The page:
A corollary to this is to note how priests “set” the altar. Is the corporal with the Eucharistic elements placed at the center of the altar? Or are the bread, wine, and vessels arranged in front of the presider like a place setting?
3. Focusing on whether the priest faces away from the people or toward them can keep the discussion off the more important factor: the careful and devoted celebration of the Mass. The Constitution on the Sacred Liturgy tells it: “Pastors of souls must therefore realize that, when the liturgy is celebrated, something more is required than the mere observation of the laws governing valid and licit celebration; it is their duty also to ensure that the faithful take part fully aware of what they are doing, actively engaged in the rite, and enriched by its effects.”
In my parish, the priest neither faces the people nor turns his back on them. The focus can remain on Christ, and we avoid the tussles over which exaggeration of liturgy is better: the indifferent priest or the performing priest.
4. For those who think we need a return to everybody facing the same direction to worship, I have to remind you we already do. Even when the priest faces the people, he and we are focused on the Eucharistic elements before us. Catholics worship in a radial geometry. Christ at the center, and the people on at least two sides. The priest facing the people is an accident of the architecture of long narrow buildings.
In my parish, even the seats in the day chapel are set up antiphonally: two halves facing each other. The advantage of all this is that the direction of the priest is less relevant to the worshippers. In a true radial church with the altar in the middle, the people all face the same direction: the center. Whether the priest faces the people or has his back to them: not so important compared to an orientation toward Christ and the Eucharist.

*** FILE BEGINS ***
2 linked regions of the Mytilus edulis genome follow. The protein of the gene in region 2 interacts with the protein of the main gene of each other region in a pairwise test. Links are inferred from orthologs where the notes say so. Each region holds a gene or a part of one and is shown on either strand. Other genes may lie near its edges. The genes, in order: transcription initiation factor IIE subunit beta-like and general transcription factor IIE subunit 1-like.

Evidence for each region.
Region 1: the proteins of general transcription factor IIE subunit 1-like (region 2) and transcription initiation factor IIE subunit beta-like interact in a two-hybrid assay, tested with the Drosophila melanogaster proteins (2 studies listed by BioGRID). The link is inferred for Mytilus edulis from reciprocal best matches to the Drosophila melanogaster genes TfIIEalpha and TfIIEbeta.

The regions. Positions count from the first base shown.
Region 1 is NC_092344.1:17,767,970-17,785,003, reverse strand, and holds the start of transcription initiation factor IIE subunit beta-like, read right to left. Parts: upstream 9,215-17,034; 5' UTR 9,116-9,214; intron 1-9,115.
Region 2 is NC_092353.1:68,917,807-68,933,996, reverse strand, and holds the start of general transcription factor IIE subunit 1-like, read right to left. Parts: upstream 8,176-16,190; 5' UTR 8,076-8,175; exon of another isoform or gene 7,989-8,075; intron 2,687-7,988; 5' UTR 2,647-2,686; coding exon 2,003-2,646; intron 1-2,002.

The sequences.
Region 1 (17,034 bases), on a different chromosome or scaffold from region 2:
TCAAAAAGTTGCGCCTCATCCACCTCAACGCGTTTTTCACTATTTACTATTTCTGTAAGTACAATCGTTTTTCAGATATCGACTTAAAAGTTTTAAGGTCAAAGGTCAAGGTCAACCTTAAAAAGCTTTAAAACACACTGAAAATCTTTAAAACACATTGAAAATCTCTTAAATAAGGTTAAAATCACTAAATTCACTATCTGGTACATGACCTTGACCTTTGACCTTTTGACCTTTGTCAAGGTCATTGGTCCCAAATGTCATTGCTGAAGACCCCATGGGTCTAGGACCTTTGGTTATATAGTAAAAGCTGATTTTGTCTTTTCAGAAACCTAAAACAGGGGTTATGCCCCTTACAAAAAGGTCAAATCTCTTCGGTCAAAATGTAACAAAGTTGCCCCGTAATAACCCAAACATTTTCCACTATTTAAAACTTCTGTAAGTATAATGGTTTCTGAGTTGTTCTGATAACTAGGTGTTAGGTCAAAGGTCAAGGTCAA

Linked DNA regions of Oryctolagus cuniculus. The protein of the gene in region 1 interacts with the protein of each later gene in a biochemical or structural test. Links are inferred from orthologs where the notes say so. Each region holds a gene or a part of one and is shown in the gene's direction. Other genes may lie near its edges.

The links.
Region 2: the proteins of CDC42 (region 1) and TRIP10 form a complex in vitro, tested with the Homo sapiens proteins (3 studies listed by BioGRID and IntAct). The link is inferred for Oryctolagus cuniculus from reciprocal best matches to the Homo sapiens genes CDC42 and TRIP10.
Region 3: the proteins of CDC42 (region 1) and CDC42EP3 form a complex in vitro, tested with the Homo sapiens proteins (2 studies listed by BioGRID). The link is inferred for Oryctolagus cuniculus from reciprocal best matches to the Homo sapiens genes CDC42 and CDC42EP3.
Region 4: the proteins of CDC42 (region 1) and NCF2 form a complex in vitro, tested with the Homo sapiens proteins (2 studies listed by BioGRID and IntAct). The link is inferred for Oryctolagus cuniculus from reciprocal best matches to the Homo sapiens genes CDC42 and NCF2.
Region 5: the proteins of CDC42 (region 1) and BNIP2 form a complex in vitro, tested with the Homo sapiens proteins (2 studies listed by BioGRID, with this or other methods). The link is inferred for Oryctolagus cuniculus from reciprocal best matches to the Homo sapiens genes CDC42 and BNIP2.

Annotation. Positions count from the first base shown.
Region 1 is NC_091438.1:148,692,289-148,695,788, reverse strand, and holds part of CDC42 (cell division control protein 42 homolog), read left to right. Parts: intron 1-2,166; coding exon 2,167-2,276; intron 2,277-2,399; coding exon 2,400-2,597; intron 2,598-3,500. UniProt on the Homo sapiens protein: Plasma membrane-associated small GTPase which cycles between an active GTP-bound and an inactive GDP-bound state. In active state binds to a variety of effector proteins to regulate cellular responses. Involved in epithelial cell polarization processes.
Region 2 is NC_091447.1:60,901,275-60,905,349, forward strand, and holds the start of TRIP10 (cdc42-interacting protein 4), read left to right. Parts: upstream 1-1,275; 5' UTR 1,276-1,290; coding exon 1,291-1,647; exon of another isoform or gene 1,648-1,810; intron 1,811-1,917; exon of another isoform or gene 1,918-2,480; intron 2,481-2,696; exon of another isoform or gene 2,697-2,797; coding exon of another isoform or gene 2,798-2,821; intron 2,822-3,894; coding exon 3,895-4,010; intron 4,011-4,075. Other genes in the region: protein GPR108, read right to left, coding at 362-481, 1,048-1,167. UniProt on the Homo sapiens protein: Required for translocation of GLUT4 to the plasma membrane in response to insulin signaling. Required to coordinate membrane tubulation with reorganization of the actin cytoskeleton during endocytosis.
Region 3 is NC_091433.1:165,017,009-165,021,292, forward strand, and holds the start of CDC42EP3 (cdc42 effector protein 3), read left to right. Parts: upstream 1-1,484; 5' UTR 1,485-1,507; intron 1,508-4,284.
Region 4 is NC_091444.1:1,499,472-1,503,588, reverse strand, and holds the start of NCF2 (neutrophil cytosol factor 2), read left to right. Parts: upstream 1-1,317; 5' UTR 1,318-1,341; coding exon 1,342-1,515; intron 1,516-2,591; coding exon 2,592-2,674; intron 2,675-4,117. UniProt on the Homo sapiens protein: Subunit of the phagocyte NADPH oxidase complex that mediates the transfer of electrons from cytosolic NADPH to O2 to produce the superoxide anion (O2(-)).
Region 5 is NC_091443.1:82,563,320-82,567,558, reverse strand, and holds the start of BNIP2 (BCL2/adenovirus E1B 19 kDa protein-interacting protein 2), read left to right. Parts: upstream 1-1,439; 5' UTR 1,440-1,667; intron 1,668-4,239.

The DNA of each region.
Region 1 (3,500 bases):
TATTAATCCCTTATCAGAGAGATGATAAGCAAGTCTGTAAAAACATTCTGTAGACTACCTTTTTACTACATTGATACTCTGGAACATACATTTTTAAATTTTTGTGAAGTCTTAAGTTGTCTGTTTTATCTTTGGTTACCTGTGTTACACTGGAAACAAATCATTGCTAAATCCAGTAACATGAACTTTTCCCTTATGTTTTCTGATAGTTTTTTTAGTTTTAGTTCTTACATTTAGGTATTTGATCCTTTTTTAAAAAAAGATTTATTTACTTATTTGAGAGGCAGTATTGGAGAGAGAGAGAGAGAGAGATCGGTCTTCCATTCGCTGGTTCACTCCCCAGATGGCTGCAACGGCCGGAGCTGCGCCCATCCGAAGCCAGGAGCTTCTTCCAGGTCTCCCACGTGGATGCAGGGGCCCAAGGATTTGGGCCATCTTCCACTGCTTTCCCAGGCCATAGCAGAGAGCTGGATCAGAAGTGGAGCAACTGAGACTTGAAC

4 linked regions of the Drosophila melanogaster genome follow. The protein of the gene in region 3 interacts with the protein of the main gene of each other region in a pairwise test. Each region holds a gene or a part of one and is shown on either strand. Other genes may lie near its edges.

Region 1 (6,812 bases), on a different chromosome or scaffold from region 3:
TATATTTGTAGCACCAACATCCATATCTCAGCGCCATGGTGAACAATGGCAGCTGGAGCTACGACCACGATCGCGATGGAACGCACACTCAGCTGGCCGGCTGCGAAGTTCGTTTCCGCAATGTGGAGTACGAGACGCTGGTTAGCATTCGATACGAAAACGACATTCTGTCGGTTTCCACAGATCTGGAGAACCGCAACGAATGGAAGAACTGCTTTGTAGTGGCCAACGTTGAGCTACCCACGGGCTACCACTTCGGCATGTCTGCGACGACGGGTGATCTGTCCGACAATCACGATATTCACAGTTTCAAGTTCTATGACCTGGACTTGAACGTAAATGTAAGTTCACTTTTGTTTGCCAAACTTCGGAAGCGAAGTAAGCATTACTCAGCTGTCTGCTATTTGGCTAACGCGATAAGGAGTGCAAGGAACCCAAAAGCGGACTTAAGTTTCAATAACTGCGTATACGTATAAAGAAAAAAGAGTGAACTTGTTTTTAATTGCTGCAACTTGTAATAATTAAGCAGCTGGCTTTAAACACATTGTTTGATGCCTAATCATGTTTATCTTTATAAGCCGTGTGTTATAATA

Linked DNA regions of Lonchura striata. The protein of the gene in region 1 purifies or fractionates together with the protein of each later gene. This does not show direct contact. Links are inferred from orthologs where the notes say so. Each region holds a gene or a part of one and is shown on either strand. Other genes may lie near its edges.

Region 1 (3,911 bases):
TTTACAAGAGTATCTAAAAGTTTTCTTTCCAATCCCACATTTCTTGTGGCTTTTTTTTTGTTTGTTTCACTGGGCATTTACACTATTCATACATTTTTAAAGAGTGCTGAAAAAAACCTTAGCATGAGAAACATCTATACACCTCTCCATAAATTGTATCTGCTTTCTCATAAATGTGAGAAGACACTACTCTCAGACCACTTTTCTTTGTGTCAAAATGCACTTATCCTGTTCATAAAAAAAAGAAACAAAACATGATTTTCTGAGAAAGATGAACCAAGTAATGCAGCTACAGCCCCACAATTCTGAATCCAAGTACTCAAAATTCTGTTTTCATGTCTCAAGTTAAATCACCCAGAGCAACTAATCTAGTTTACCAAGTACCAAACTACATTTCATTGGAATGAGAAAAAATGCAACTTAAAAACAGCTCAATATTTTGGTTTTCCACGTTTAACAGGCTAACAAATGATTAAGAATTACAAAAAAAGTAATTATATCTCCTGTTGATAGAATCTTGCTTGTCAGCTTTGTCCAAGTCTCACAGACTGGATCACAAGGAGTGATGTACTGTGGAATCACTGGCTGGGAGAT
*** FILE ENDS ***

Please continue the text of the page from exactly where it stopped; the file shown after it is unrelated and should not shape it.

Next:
What about the recent movement of priests to praying on the same side of the altar as the people? I’m not sure it has any theological or liturgical significance, to be honest. It does reveal a certain nostalgia for an idealized past. Looking at that past more closely, and we find by far the majority of the world’s bishops adjusting the placement of the priest and making the ritual more visually engaging to the people. There’s nothing wrong with a clearer communication of meaning.
I do believe that some clergy, both those in groups facing toward or away from the congregation, seem to have an inflated sense of performance. No doubt some priests facing their people have indulged the temptation to ham it up, be it in preaching or presiding. In this, I don’t see much difference from the many still shots on traditionalist web sites that focus almost exclusively on clergy and their vestments.
Ultimately, the direction of the priest praying is best determined by factors other than his personal choice. Architecture is the obvious framework into which he must fit. The expectations of the community are important as well.
The reform moving away from a clergy ad orientem was initiated by bishops and clergy mainly for visual and catechetical reasons. If we feel that Catholic awareness and understanding of the Mass is such that seeing or knowing is no longer important, then I don’t think the orientation of the priest at liturgy is of much relevance. If improving reverence is vital, many priests have more work to do with how they celebrate the Mass, not which direction is ideal.
My personal hope is that as long narrow buildings and the half-shell seating arrangements fade and outdate themselves, the real advantages of antiphonal seating or radial seating in round or cruciform buildings will come more to the fore. Keeping the focus on Christ is the most important consideration of all.